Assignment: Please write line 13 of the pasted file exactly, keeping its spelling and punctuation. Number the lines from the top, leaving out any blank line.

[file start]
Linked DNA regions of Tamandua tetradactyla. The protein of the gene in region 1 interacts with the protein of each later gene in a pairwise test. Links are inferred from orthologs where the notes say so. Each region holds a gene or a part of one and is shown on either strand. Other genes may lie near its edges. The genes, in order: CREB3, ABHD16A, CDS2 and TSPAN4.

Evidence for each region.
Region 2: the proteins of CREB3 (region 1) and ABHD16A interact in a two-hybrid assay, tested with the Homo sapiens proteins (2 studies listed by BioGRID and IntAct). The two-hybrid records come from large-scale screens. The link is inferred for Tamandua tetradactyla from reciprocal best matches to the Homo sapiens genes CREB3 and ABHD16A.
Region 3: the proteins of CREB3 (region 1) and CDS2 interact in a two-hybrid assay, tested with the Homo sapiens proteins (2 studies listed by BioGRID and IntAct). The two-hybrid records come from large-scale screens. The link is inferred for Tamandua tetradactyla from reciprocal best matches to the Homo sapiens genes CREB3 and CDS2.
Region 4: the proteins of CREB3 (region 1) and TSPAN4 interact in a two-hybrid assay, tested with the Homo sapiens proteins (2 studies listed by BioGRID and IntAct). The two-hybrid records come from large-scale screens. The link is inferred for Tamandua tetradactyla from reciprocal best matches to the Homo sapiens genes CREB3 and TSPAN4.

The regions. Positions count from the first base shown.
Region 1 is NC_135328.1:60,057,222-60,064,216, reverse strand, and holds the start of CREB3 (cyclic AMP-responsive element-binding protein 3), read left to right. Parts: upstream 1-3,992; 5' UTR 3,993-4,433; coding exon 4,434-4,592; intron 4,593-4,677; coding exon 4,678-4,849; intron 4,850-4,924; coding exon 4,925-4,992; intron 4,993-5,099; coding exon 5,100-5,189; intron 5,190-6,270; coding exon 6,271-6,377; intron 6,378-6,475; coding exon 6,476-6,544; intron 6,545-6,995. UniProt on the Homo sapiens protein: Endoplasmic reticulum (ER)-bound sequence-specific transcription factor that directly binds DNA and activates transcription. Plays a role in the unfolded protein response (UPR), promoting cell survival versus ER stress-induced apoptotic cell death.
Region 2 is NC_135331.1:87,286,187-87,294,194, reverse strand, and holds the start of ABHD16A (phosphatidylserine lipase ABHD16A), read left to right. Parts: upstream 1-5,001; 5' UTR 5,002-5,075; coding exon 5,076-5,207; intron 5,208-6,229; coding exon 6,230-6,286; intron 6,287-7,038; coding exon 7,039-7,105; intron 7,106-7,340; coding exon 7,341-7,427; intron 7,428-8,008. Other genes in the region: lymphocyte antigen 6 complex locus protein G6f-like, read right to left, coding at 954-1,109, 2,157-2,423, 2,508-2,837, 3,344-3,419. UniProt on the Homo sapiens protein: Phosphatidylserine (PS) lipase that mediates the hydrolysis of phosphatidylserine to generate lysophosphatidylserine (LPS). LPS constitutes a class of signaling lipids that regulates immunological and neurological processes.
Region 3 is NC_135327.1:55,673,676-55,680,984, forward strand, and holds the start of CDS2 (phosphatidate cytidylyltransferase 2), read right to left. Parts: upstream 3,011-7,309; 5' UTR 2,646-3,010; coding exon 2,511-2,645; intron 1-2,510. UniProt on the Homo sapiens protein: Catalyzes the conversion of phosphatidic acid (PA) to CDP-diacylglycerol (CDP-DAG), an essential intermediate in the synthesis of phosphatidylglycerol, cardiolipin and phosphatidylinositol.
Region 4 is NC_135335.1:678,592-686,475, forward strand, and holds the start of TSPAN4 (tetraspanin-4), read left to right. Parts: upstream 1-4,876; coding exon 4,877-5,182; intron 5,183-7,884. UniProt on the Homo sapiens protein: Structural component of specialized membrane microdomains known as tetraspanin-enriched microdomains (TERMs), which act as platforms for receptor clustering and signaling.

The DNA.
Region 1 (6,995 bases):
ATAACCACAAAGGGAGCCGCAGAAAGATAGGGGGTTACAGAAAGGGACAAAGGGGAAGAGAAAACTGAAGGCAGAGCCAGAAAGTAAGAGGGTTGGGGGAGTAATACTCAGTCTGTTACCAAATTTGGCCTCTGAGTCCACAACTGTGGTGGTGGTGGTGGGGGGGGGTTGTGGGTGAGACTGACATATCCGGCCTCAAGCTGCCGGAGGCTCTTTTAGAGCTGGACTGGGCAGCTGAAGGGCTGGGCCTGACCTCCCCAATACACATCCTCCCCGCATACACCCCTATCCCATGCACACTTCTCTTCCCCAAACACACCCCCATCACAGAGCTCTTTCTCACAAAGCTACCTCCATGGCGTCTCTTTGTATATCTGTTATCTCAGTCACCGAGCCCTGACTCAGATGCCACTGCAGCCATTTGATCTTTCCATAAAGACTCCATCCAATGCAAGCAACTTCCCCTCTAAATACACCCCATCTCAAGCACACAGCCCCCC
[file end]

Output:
ATAACCACAAAGGGAGCCGCAGAAAGATAGGGGGTTACAGAAAGGGACAAAGGGGAAGAGAAAACTGAAGGCAGAGCCAGAAAGTAAGAGGGTTGGGGGAGTAATACTCAGTCTGTTACCAAATTTGGCCTCTGAGTCCACAACTGTGGTGGTGGTGGTGGGGGGGGGTTGTGGGTGAGACTGACATATCCGGCCTCAAGCTGCCGGAGGCTCTTTTAGAGCTGGACTGGGCAGCTGAAGGGCTGGGCCTGACCTCCCCAATACACATCCTCCCCGCATACACCCCTATCCCATGCACACTTCTCTTCCCCAAACACACCCCCATCACAGAGCTCTTTCTCACAAAGCTACCTCCATGGCGTCTCTTTGTATATCTGTTATCTCAGTCACCGAGCCCTGACTCAGATGCCACTGCAGCCATTTGATCTTTCCATAAAGACTCCATCCAATGCAAGCAACTTCCCCTCTAAATACACCCCATCTCAAGCACACAGCCCCCC